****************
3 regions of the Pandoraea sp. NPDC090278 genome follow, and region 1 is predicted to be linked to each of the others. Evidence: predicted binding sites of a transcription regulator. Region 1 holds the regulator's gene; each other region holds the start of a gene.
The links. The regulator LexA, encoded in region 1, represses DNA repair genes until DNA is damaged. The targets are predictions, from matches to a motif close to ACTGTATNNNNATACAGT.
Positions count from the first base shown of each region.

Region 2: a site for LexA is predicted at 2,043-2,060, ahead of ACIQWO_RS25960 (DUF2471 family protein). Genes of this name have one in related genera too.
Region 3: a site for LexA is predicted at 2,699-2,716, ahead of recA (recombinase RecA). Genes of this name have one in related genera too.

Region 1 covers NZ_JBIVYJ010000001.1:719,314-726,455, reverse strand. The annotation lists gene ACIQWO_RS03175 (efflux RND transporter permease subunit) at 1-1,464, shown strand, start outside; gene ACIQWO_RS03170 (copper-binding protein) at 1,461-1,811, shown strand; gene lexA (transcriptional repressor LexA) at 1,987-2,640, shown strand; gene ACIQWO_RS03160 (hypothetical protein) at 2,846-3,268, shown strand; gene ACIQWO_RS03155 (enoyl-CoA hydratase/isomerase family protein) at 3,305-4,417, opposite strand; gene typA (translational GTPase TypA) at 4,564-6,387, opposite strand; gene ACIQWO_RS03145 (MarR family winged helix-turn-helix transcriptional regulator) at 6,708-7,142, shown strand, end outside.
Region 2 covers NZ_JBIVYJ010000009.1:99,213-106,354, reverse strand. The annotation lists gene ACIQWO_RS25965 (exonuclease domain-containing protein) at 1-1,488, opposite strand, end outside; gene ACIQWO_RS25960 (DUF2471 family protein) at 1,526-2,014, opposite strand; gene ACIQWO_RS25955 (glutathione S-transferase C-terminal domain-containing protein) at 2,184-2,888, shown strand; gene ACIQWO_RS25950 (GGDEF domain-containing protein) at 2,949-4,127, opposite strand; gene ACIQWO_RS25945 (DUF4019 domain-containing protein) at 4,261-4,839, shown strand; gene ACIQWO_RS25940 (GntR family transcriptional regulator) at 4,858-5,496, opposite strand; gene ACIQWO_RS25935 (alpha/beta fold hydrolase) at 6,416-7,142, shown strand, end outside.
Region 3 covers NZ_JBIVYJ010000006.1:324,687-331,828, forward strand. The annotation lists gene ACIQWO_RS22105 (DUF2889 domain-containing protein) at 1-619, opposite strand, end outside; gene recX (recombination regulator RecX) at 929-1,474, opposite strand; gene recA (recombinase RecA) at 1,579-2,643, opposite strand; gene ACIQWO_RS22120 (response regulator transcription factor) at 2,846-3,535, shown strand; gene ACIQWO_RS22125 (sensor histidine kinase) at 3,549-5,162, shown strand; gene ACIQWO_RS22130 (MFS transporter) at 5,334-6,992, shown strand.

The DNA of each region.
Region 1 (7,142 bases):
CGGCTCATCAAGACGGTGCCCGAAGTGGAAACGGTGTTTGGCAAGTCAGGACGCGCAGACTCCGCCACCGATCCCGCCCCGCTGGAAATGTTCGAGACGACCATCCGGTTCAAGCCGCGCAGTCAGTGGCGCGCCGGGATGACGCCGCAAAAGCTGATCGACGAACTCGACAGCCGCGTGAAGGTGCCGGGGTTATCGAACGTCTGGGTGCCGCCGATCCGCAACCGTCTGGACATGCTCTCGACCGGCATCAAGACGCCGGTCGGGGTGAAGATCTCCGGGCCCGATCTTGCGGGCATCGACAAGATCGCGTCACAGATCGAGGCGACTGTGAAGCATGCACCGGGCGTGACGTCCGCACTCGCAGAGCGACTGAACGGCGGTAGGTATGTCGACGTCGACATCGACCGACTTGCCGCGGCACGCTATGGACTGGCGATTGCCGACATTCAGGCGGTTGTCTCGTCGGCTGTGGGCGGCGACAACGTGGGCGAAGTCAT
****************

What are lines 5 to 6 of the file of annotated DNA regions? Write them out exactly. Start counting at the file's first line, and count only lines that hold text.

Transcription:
Region 3: a site for LexA is predicted at 2,699-2,716, ahead of recA (recombinase RecA). Genes of this name have one in related genera too.

Region 1 covers NZ_JBIVYJ010000001.1:719,314-726,455, reverse strand. The annotation lists gene ACIQWO_RS03175 (efflux RND transporter permease subunit) at 1-1,464, shown strand, start outside; gene ACIQWO_RS03170 (copper-binding protein) at 1,461-1,811, shown strand; gene lexA (transcriptional repressor LexA) at 1,987-2,640, shown strand; gene ACIQWO_RS03160 (hypothetical protein) at 2,846-3,268, shown strand; gene ACIQWO_RS03155 (enoyl-CoA hydratase/isomerase family protein) at 3,305-4,417, opposite strand; gene typA (translational GTPase TypA) at 4,564-6,387, opposite strand; gene ACIQWO_RS03145 (MarR family winged helix-turn-helix transcriptional regulator) at 6,708-7,142, shown strand, end outside.